In the course of the evening we got a chance to do some missionary work. We had taken our lesson papers and our scriptures with us, so we could work while we waited for our food. Our waiter, Stelio, asked specific questions about why there was evil in the world, why we are here on earth – essentially about the plan of salvation. He wanted to know if there were passages in the Bible which could help him understand about the War in Heaven. It was fun to find the passages to share with him. He was very interested in the gospel principles we were teaching. We told him that many precious truths which are no longer in the Bible, but they are in the Book of Mormon. He was interested in having a Book of Mormon, so we said that we would give him one the next day. (President Gonçalves had the missionary supplies in his truck.) We talked to him of other things that evening and the next day. He enjoyed talking with us very much. (He knew English quite well and that helped a lot!) Alda, another worker, when she saw our scriptures that first evening, specifically asked for a Bible – but I said we could give her a Book of Mormon. She said OK! On Saturday evening, before dinner, we put together messages and wrote them inside the Books of Mormon. At dinner we gave them the books . Both agreed to have the missionaries contact and teach them!
Saturday afternoon we participated in Family History training with President Gonçalvez. The President talked openly to the members and invited their responses to his questions about the Plan of Salvation and the part that Family History plays. Elder Tidwell and I gave our messages and testimonies about Family History. President stayed after the training to conduct interviews. We took a quick walk to the beach before dinner. The pathway to the beach is just to the right of the cement wall
That evening we were glad that our room wasn’t right next to the dining room – as there was a huge wedding party with bright lights and loud music which lasted way into the early morning hours. Most of their workers, worked all night long!
Richard took these beautiful pictures of the sunrise over the palm trees by the beach.
When we had our breakfast on Sunday morning we met Maria, a member of the Church, who works at the Motel.
On Sunday I had a great experience in Relief Society. I met wonderful women who helped read passages from the manual and scriptures on tithes and offerings. It was evident from their comments that they understood the law and were obeying it. The unique class consisted of 8 women, six of them with babies!
Elder Tidwell taught the Moças about the blessings of the Priesthood. He would have also taught the rapazes, but the branch currently doesn't have any young men in this age category. There were 4 attending. During Sunday School, all members except the Primary met together for President’s presentation on the importance of preparing to make covenants in the Temple. Elder Tidwell and I added out messages and testimonies about Temple Work. There were about 31 people there.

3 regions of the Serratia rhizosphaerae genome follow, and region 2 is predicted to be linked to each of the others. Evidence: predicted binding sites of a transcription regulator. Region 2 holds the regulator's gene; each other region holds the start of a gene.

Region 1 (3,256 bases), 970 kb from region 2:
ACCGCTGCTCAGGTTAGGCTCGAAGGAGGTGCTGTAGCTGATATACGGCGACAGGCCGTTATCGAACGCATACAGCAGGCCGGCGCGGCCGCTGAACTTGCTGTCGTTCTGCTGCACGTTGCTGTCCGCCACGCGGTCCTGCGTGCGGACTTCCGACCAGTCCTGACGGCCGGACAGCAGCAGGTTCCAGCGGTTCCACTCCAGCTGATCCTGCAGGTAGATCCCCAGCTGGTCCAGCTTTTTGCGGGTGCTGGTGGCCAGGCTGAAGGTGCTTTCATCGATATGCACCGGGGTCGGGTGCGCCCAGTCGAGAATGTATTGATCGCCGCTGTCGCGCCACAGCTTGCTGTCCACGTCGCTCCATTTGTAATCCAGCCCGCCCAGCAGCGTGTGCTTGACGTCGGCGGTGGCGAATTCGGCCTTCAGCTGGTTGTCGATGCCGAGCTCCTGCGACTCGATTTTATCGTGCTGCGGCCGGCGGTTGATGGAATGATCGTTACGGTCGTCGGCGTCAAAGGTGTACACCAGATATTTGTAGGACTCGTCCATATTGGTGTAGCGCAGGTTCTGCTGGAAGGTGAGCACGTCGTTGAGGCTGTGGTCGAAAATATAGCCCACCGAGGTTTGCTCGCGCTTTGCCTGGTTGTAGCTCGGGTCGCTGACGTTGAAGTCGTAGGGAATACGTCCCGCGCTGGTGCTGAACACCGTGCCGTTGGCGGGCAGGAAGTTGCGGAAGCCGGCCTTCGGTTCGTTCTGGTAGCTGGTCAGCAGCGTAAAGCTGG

Attendance at Sacrament Meeting was 58. President Chambal expressed his feelings about looking forward to going to the Temple and also doing Temple work for his deceased parents. He said that the happiest part of his life is the gospel. God loves each of us. I gave my talk about the importance of teaching the "rising generation" to believe in Christ; Family Home Evening is one of the times we can teach our children. As we sing, pray, learn, listen and teach together we have a family unified by gospel truths. Elder Tidwell's talk was on obedience. He used examples from the life of Samuel, the prophet, Joseph Smith, and President Monson and how each, when they received a commandment or prompting from the Lord, they followed it without question. President Gonçalves talked about the importance of following the plan God has given us. Will the Lord, when he comes, find us in the Church? Will we be found on the left side or the right side of the Lord when he comes. President reviewed Jesus' life, teachings, atonement, and the preaching in the spirit world and read passages from 3 Nephi. We need to have Faith; great things will come to pass if we have Faith. Small things will lead you to great results. Spread the gospel to your friends so they, too, will know Heavenly Father's plan for them.
Here are two of Maxixe Branch's future missionaries.
After Sacrament Meeting we had a Branch Council Meeting to evaluate the branch conference. They felt the classes were well received and taught the gospel principles. They said they knew that going to the Temple was one of the things they could do; but because of branch conference they came away realizing it was a significant part of membership in the Church and their eternal progression. Going to the Temple wasn't just something to do, as an option. Rather, going to the Temple is worth whatever sacrifice you need to make. It is important for ourselves and for our deceased ancestors.
About 1 p.m. we left Maxixe to travel home to Maputo. It was harvest season for oranges and tangerines and we stopped at one of the roadside stands.
Again, I enjoyed the 7 hour road trip back to Maputo. Some of the hilly roads reminded me of driving along 39th Street in Vancouver on our way to Church when I was growing up. We’d go down a hill into a valley and then up the other side. As you neared the top of the hill it looked like you were going to soar off into space, but when we got to the top, there were other hills ahead. In Chidenguela I saw what I thought would be a perfect spot for a temple. It was on a hill overlooking the ocean!
We arrived home about 8 p.m. Greeting us was a "Welcome Home" sign from the Hobsons!